Human Cloning: Reproduction or Procreation?

PDF Version: Kilner


Editor's Note: This article originally appeared in the Volume 5, Number 1, Spring 1999 issue of Dignity, the Center’s quarterly publication. Subscriptions to Dignitas are available to CBHD Members. To learn more about the benefits of becoming a member click here.


Is it part of our God-given destiny to exercise complete control over our reproductive process? Richard Seed, in one of his first in-depth interviews after announcing his intentions to clone human beings commercially, made this very argument. U.S. President Bill Clinton offered the opposite view when he issued the ban on human cloning. Rather than seeing cloning as human destiny, he rejected it as "playing God." Is human cloning in line with God's purposes for us?

It is no accident that we call what we do when we have babies "procreation." "Pro" means "for" or "forth." To be sure, we do bring babies "forth." But the deeper meaning here is "for." We bring new human beings into the world "for" someone or something. To be specific, we continue the line of human beings for God-in accordance with God's mandate to humanity at the beginning to "be fruitful and multiply" (Genesis 1:28). We also create for the people whom we help bring into being. We help give them life. They are the ones most affected by our actions-far more than the rest of society and even far more than we ourselves. What is particularly significant about this "procreation"-this "creation for"-is that it is a creation that is by its very nature subject to an outside agenda-to God's agenda primarily, and secondarily also with due respect to the needs of the child being created. In this sense, only God is Creator-the only one who creates something out of nothing ("ex nihilo") and is subject to no outside agenda.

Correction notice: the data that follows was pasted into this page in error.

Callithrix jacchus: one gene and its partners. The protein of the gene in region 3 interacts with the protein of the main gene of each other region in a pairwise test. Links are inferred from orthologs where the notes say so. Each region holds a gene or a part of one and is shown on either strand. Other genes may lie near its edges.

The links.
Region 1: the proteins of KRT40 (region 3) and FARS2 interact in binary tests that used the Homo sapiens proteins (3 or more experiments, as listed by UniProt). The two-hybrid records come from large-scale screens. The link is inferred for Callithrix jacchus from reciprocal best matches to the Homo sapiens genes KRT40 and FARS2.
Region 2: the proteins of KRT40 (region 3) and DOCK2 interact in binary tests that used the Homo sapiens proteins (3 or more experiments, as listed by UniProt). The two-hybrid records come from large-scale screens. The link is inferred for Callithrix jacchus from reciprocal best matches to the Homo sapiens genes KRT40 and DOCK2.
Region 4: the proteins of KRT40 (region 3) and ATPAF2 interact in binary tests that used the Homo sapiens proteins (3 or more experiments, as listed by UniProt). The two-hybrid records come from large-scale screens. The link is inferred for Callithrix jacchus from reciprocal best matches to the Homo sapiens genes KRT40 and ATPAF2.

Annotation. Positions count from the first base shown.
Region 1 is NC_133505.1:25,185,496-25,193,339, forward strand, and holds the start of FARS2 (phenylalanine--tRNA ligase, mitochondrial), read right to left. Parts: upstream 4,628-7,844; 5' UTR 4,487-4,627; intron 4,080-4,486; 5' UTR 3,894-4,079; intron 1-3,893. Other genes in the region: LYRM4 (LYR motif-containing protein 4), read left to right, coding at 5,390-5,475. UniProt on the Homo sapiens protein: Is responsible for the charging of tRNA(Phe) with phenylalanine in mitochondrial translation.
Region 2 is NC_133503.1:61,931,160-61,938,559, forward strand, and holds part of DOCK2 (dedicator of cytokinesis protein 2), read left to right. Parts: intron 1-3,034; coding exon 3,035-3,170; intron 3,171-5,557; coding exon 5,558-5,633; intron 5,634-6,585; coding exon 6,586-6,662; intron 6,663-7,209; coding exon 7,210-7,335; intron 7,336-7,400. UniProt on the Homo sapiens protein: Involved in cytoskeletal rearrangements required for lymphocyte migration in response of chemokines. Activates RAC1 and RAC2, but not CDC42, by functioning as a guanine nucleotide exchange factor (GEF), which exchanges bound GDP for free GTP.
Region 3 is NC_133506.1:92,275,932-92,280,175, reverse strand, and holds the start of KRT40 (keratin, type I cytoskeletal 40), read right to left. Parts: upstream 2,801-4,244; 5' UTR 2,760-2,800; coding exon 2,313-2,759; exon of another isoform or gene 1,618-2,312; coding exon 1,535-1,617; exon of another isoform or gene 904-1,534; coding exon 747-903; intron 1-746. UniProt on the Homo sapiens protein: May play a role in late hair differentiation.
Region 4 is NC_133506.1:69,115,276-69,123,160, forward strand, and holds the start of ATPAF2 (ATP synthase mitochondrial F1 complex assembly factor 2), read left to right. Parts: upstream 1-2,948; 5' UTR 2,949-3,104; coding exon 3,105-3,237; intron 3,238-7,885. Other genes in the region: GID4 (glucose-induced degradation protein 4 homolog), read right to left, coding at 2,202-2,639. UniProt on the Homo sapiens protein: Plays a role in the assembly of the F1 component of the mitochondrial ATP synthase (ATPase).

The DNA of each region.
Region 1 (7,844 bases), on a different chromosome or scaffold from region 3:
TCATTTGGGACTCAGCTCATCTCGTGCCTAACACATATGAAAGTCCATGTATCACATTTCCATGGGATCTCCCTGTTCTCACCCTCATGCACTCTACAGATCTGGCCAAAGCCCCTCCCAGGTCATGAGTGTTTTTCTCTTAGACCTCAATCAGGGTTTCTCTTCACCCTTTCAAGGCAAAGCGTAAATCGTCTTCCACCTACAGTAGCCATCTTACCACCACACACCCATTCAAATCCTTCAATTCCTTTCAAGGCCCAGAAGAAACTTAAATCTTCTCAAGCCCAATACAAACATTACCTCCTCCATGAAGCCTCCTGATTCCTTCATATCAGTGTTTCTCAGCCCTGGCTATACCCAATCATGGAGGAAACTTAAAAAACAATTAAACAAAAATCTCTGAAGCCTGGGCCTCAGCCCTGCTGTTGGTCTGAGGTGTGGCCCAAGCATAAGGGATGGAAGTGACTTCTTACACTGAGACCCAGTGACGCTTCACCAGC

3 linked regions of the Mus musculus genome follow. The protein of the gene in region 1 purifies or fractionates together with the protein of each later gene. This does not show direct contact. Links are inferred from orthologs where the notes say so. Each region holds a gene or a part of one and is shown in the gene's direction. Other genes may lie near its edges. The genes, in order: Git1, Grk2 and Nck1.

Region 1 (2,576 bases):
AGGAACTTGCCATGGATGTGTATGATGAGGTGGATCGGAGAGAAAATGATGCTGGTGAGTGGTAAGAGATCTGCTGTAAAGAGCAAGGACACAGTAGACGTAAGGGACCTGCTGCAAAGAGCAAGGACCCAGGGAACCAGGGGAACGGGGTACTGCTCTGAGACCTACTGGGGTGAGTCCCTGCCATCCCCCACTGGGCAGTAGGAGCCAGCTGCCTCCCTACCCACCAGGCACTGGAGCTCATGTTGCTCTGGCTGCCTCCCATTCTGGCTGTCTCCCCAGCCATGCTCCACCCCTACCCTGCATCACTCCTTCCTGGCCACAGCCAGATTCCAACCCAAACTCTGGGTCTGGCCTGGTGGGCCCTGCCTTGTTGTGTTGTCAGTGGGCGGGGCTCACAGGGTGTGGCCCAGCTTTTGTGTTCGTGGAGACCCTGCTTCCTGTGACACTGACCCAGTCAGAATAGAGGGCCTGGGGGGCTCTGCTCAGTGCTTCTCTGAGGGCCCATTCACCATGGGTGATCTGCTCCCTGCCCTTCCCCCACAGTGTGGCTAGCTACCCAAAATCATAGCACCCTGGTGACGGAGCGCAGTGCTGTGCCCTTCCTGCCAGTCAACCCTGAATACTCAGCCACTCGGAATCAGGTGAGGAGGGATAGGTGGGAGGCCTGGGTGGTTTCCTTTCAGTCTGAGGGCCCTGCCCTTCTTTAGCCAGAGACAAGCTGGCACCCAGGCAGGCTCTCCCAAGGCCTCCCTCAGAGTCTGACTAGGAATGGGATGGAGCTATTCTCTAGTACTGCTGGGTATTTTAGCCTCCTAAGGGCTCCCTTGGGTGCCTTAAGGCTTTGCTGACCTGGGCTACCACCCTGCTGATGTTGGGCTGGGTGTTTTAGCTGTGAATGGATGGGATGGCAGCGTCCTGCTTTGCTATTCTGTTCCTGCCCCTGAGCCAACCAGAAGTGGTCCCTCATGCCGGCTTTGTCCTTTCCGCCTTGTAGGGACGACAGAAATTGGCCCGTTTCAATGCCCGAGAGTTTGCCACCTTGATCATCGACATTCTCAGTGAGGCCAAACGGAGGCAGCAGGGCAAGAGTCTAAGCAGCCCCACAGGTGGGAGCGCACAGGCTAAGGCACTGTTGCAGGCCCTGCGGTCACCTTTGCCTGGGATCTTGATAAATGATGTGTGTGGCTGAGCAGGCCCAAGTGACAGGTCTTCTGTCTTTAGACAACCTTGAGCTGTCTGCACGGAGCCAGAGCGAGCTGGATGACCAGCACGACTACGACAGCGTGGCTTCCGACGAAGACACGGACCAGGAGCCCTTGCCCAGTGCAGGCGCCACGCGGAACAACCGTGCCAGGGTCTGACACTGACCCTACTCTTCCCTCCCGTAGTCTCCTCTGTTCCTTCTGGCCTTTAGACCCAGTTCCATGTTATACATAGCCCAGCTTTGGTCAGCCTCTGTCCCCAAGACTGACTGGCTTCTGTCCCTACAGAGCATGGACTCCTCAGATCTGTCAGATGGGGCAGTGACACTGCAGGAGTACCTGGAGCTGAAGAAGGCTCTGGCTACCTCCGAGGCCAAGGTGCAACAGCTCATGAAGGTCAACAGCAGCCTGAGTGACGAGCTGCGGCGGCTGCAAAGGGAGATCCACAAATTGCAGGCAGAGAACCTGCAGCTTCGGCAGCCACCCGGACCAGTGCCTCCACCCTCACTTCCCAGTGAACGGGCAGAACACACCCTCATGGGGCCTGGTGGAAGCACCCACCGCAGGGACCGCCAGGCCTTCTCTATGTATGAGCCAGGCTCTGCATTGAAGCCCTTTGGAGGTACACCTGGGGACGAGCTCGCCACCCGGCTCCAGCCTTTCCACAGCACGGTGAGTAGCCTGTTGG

The human cloning mindset, then, is hugely problematic. With unmitigated pride it claims the right to create rather than procreate. It looks neither to God for the way that God has intended human beings to be procreated and raised by fathers and mothers who are the secondary-i.e., genetic-source of their life; nor does it look primarily to the needs of the one being procreated. It looks primarily to the cloner's own preferences or to those of society. People operating out of the human cloning mindset see themselves as Creator rather than procreator. This is aspiring to be God which God has consistently chastised people for, and for which God has ultimately wreaked havoc on many a society and civilization.

Today, as we lose sight of the Creator God, we increasingly orient more to the material world than to God. We are more impressed with the Gross Natural Product than with the original creation. So we more commonly talk in terms of reproduction rather than procreation. In the process, we associate people more closely with things-with products-than with the God of Creation. No wonder our respect for human life is deteriorating. We become more like that with which we associate.


Cite as: John Kilner, "Human Cloning: Reproduction or Procreation?” Dignity 5, no. 1 (1999): 4.


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